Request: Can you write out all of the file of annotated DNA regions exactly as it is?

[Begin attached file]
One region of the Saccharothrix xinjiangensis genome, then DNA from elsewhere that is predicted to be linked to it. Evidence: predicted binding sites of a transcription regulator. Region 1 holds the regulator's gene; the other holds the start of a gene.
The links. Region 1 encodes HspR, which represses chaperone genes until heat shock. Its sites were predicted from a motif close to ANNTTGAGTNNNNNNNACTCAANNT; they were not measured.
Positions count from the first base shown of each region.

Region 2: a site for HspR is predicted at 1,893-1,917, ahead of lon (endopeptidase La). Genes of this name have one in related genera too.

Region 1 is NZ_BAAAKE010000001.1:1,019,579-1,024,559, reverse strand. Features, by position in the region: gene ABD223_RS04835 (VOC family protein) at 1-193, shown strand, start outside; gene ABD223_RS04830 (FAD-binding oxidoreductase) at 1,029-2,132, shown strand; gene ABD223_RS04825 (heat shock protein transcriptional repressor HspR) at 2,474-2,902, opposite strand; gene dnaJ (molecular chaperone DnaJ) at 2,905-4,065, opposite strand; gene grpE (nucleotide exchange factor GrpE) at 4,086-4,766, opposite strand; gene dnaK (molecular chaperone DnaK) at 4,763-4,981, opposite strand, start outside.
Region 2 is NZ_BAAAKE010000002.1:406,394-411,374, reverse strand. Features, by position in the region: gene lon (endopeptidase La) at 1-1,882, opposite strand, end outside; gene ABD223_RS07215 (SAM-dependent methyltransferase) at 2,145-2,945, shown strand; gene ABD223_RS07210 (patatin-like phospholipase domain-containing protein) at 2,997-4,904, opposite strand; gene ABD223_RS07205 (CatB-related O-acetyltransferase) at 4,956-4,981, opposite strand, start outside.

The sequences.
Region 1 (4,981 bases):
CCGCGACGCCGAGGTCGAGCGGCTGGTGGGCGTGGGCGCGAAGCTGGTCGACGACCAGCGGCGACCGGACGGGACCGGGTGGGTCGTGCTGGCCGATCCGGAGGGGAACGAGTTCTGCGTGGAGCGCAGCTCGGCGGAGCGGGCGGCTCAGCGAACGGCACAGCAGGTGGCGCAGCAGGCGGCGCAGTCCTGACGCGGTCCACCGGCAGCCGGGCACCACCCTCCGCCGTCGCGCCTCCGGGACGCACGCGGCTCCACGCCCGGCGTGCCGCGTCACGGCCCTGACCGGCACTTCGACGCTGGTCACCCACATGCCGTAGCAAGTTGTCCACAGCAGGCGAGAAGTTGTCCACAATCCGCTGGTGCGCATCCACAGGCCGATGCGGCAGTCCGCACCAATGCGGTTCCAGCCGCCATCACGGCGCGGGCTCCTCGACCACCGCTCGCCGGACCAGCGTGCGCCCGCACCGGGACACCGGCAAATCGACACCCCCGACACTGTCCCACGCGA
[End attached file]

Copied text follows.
One region of the Saccharothrix xinjiangensis genome, then DNA from elsewhere that is predicted to be linked to it. Evidence: predicted binding sites of a transcription regulator. Region 1 holds the regulator's gene; the other holds the start of a gene.
The links. Region 1 encodes HspR, which represses chaperone genes until heat shock. Its sites were predicted from a motif close to ANNTTGAGTNNNNNNNACTCAANNT; they were not measured.
Positions count from the first base shown of each region.

Region 2: a site for HspR is predicted at 1,893-1,917, ahead of lon (endopeptidase La). Genes of this name have one in related genera too.

Region 1 is NZ_BAAAKE010000001.1:1,019,579-1,024,559, reverse strand. Features, by position in the region: gene ABD223_RS04835 (VOC family protein) at 1-193, shown strand, start outside; gene ABD223_RS04830 (FAD-binding oxidoreductase) at 1,029-2,132, shown strand; gene ABD223_RS04825 (heat shock protein transcriptional repressor HspR) at 2,474-2,902, opposite strand; gene dnaJ (molecular chaperone DnaJ) at 2,905-4,065, opposite strand; gene grpE (nucleotide exchange factor GrpE) at 4,086-4,766, opposite strand; gene dnaK (molecular chaperone DnaK) at 4,763-4,981, opposite strand, start outside.
Region 2 is NZ_BAAAKE010000002.1:406,394-411,374, reverse strand. Features, by position in the region: gene lon (endopeptidase La) at 1-1,882, opposite strand, end outside; gene ABD223_RS07215 (SAM-dependent methyltransferase) at 2,145-2,945, shown strand; gene ABD223_RS07210 (patatin-like phospholipase domain-containing protein) at 2,997-4,904, opposite strand; gene ABD223_RS07205 (CatB-related O-acetyltransferase) at 4,956-4,981, opposite strand, start outside.

The sequences.
Region 1 (4,981 bases):
CCGCGACGCCGAGGTCGAGCGGCTGGTGGGCGTGGGCGCGAAGCTGGTCGACGACCAGCGGCGACCGGACGGGACCGGGTGGGTCGTGCTGGCCGATCCGGAGGGGAACGAGTTCTGCGTGGAGCGCAGCTCGGCGGAGCGGGCGGCTCAGCGAACGGCACAGCAGGTGGCGCAGCAGGCGGCGCAGTCCTGACGCGGTCCACCGGCAGCCGGGCACCACCCTCCGCCGTCGCGCCTCCGGGACGCACGCGGCTCCACGCCCGGCGTGCCGCGTCACGGCCCTGACCGGCACTTCGACGCTGGTCACCCACATGCCGTAGCAAGTTGTCCACAGCAGGCGAGAAGTTGTCCACAATCCGCTGGTGCGCATCCACAGGCCGATGCGGCAGTCCGCACCAATGCGGTTCCAGCCGCCATCACGGCGCGGGCTCCTCGACCACCGCTCGCCGGACCAGCGTGCGCCCGCACCGGGACACCGGCAAATCGACACCCCCGACACTGTCCCACGCGA